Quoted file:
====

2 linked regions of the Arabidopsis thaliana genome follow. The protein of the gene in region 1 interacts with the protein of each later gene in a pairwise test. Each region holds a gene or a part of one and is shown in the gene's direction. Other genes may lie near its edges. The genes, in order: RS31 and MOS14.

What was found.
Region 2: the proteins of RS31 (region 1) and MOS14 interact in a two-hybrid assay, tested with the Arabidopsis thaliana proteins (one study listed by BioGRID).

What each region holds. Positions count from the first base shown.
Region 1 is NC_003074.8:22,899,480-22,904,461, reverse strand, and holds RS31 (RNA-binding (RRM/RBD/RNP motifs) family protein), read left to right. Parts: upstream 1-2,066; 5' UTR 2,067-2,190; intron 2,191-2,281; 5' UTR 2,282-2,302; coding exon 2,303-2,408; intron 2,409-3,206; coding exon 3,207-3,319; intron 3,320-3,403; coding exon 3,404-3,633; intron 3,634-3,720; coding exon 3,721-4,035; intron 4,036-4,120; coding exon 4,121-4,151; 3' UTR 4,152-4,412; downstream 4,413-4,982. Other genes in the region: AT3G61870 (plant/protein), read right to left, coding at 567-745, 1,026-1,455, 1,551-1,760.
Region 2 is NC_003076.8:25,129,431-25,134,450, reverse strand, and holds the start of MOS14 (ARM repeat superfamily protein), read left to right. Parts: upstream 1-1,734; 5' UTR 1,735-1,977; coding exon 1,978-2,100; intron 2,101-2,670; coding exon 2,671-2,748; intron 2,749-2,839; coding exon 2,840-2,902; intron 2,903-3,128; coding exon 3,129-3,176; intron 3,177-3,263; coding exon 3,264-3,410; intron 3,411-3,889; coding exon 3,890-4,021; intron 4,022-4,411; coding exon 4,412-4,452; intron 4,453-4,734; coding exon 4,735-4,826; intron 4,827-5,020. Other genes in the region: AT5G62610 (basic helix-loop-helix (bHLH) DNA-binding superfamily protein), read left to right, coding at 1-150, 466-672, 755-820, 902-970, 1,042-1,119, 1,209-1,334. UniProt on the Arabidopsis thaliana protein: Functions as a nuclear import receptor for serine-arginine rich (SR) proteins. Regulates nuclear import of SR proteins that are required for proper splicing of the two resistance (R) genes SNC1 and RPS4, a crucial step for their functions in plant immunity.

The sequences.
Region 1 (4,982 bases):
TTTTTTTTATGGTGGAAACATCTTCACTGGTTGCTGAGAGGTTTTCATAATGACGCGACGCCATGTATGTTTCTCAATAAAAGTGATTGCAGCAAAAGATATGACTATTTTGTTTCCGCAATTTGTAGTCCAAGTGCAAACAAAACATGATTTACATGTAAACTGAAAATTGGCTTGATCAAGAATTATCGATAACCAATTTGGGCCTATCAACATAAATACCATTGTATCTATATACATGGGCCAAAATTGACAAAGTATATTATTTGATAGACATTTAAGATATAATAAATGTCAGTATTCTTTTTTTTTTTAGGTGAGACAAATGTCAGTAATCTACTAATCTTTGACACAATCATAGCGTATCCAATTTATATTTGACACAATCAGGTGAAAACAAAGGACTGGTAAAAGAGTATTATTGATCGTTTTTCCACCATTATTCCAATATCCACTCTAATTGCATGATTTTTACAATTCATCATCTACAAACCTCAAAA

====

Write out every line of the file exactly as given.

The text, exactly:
2 linked regions of the Arabidopsis thaliana genome follow. The protein of the gene in region 1 interacts with the protein of each later gene in a pairwise test. Each region holds a gene or a part of one and is shown in the gene's direction. Other genes may lie near its edges. The genes, in order: RS31 and MOS14.

What was found.
Region 2: the proteins of RS31 (region 1) and MOS14 interact in a two-hybrid assay, tested with the Arabidopsis thaliana proteins (one study listed by BioGRID).

What each region holds. Positions count from the first base shown.
Region 1 is NC_003074.8:22,899,480-22,904,461, reverse strand, and holds RS31 (RNA-binding (RRM/RBD/RNP motifs) family protein), read left to right. Parts: upstream 1-2,066; 5' UTR 2,067-2,190; intron 2,191-2,281; 5' UTR 2,282-2,302; coding exon 2,303-2,408; intron 2,409-3,206; coding exon 3,207-3,319; intron 3,320-3,403; coding exon 3,404-3,633; intron 3,634-3,720; coding exon 3,721-4,035; intron 4,036-4,120; coding exon 4,121-4,151; 3' UTR 4,152-4,412; downstream 4,413-4,982. Other genes in the region: AT3G61870 (plant/protein), read right to left, coding at 567-745, 1,026-1,455, 1,551-1,760.
Region 2 is NC_003076.8:25,129,431-25,134,450, reverse strand, and holds the start of MOS14 (ARM repeat superfamily protein), read left to right. Parts: upstream 1-1,734; 5' UTR 1,735-1,977; coding exon 1,978-2,100; intron 2,101-2,670; coding exon 2,671-2,748; intron 2,749-2,839; coding exon 2,840-2,902; intron 2,903-3,128; coding exon 3,129-3,176; intron 3,177-3,263; coding exon 3,264-3,410; intron 3,411-3,889; coding exon 3,890-4,021; intron 4,022-4,411; coding exon 4,412-4,452; intron 4,453-4,734; coding exon 4,735-4,826; intron 4,827-5,020. Other genes in the region: AT5G62610 (basic helix-loop-helix (bHLH) DNA-binding superfamily protein), read left to right, coding at 1-150, 466-672, 755-820, 902-970, 1,042-1,119, 1,209-1,334. UniProt on the Arabidopsis thaliana protein: Functions as a nuclear import receptor for serine-arginine rich (SR) proteins. Regulates nuclear import of SR proteins that are required for proper splicing of the two resistance (R) genes SNC1 and RPS4, a crucial step for their functions in plant immunity.

The sequences.
Region 1 (4,982 bases):
TTTTTTTTATGGTGGAAACATCTTCACTGGTTGCTGAGAGGTTTTCATAATGACGCGACGCCATGTATGTTTCTCAATAAAAGTGATTGCAGCAAAAGATATGACTATTTTGTTTCCGCAATTTGTAGTCCAAGTGCAAACAAAACATGATTTACATGTAAACTGAAAATTGGCTTGATCAAGAATTATCGATAACCAATTTGGGCCTATCAACATAAATACCATTGTATCTATATACATGGGCCAAAATTGACAAAGTATATTATTTGATAGACATTTAAGATATAATAAATGTCAGTATTCTTTTTTTTTTTAGGTGAGACAAATGTCAGTAATCTACTAATCTTTGACACAATCATAGCGTATCCAATTTATATTTGACACAATCAGGTGAAAACAAAGGACTGGTAAAAGAGTATTATTGATCGTTTTTCCACCATTATTCCAATATCCACTCTAATTGCATGATTTTTACAATTCATCATCTACAAACCTCAAAA